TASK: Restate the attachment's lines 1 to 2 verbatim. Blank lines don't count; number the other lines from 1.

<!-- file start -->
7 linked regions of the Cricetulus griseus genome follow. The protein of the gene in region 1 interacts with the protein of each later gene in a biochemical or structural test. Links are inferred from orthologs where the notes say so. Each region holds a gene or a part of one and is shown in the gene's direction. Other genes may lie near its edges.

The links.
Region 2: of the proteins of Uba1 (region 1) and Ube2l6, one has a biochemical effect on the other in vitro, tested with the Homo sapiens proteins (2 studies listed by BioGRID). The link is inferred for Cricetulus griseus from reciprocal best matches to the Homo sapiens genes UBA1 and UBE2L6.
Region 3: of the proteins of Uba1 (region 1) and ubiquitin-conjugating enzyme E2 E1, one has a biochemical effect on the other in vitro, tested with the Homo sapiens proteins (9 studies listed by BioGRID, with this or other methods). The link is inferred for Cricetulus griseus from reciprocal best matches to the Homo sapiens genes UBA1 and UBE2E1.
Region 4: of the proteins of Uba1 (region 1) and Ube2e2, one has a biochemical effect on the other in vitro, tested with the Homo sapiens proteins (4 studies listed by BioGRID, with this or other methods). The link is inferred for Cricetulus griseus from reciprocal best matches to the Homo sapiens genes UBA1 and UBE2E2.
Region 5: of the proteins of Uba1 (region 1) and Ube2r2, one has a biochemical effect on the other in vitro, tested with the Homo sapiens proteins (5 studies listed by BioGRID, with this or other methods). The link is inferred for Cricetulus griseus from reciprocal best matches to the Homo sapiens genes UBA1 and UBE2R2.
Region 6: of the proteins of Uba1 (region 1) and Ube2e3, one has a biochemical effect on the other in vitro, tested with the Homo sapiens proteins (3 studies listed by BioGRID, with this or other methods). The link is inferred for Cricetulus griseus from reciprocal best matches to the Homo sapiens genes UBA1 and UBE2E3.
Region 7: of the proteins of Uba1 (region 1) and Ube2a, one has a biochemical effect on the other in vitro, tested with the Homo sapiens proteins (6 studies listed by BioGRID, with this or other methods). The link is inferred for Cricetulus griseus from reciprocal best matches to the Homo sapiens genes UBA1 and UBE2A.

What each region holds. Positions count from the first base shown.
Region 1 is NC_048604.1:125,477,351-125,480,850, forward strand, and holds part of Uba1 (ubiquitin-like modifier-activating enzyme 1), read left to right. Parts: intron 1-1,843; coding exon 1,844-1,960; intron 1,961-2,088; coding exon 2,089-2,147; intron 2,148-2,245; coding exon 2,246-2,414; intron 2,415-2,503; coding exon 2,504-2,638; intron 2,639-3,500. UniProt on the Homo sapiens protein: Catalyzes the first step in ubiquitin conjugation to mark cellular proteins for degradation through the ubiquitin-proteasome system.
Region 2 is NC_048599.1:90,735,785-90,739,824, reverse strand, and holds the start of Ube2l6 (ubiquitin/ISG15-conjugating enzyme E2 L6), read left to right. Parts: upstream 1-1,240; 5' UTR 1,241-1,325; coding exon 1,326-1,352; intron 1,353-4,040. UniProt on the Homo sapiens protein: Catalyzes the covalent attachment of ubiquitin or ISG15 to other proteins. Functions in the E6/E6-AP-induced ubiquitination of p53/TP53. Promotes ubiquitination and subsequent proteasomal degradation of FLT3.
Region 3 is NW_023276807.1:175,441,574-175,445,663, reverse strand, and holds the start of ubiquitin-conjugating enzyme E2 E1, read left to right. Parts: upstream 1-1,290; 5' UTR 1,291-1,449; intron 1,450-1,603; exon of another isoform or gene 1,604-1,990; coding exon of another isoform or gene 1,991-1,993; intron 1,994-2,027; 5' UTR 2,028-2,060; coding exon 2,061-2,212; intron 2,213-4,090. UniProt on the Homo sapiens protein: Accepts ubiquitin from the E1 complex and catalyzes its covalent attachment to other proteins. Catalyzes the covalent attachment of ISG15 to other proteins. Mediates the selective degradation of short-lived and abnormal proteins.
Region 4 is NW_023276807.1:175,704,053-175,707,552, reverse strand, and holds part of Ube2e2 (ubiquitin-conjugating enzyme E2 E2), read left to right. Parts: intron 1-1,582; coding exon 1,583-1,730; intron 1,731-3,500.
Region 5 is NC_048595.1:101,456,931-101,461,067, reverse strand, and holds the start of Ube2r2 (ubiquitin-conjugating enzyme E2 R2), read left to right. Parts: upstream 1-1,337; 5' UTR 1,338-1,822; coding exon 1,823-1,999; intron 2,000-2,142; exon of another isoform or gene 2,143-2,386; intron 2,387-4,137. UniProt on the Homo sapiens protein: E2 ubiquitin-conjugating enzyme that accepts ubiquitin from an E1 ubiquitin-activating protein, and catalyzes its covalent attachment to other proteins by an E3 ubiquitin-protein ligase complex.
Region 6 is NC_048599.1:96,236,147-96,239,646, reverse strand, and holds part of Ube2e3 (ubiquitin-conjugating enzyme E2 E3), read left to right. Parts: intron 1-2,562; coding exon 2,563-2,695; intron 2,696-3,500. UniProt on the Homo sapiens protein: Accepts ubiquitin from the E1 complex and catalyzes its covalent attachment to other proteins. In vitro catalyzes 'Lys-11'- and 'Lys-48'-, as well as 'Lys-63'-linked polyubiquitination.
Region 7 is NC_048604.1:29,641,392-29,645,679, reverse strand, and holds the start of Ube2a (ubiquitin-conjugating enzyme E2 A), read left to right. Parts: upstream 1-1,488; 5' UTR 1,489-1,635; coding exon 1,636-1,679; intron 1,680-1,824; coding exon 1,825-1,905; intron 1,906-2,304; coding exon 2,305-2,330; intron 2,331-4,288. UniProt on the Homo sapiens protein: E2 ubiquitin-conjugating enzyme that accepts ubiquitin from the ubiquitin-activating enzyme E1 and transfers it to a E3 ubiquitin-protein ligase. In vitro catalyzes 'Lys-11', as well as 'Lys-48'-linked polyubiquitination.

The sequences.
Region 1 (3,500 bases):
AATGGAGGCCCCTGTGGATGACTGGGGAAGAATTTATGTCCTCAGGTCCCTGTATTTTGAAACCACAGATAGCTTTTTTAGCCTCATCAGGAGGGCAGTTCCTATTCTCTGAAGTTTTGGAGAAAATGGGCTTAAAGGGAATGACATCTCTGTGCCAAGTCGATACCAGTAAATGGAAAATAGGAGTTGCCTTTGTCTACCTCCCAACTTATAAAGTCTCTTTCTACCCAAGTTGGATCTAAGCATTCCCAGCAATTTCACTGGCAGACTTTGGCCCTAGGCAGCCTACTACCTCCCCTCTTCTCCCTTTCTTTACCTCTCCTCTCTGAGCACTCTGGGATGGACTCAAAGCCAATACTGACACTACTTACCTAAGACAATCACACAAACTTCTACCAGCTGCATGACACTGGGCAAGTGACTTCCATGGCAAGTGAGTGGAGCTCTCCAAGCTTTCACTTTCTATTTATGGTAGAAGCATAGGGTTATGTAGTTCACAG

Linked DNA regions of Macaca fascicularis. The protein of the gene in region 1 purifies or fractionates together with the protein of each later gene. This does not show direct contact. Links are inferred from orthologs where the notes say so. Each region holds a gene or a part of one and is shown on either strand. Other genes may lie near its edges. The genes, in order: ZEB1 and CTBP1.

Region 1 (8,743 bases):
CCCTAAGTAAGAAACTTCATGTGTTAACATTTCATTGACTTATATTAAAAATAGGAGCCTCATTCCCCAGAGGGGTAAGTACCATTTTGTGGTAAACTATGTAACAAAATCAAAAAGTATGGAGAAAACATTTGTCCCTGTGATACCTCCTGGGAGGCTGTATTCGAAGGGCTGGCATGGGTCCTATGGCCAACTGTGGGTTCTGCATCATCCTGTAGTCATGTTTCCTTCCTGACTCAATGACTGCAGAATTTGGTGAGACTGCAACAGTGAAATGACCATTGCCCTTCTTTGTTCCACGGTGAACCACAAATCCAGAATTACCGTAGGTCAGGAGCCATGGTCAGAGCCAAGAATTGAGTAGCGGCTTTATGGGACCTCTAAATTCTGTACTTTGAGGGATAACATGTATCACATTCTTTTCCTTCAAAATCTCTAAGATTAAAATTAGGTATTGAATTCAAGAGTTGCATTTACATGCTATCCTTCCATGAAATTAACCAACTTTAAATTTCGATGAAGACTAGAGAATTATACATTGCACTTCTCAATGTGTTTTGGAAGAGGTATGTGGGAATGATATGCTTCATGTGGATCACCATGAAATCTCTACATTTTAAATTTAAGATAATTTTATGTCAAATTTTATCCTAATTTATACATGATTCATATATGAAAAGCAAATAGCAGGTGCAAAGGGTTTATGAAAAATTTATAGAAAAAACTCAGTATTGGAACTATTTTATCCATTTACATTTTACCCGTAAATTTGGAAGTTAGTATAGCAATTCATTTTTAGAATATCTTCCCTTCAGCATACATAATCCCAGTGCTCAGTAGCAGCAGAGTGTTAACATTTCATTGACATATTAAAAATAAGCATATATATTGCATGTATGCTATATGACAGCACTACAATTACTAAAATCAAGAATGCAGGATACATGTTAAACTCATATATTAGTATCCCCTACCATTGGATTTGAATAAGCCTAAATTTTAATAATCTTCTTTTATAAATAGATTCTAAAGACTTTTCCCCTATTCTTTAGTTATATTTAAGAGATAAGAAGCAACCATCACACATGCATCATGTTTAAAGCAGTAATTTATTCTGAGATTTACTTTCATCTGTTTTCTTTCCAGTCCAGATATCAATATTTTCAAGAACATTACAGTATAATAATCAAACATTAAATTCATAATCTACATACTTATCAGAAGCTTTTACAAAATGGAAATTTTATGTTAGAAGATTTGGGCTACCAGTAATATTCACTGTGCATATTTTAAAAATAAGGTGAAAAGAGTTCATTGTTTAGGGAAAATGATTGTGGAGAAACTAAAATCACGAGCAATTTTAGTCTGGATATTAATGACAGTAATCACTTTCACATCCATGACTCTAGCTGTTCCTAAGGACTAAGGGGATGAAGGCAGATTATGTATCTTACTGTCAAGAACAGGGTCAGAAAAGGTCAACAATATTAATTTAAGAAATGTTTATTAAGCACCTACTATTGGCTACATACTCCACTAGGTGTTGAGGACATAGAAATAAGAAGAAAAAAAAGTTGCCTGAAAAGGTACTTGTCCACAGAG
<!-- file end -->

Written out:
7 linked regions of the Cricetulus griseus genome follow. The protein of the gene in region 1 interacts with the protein of each later gene in a biochemical or structural test. Links are inferred from orthologs where the notes say so. Each region holds a gene or a part of one and is shown in the gene's direction. Other genes may lie near its edges.

The links.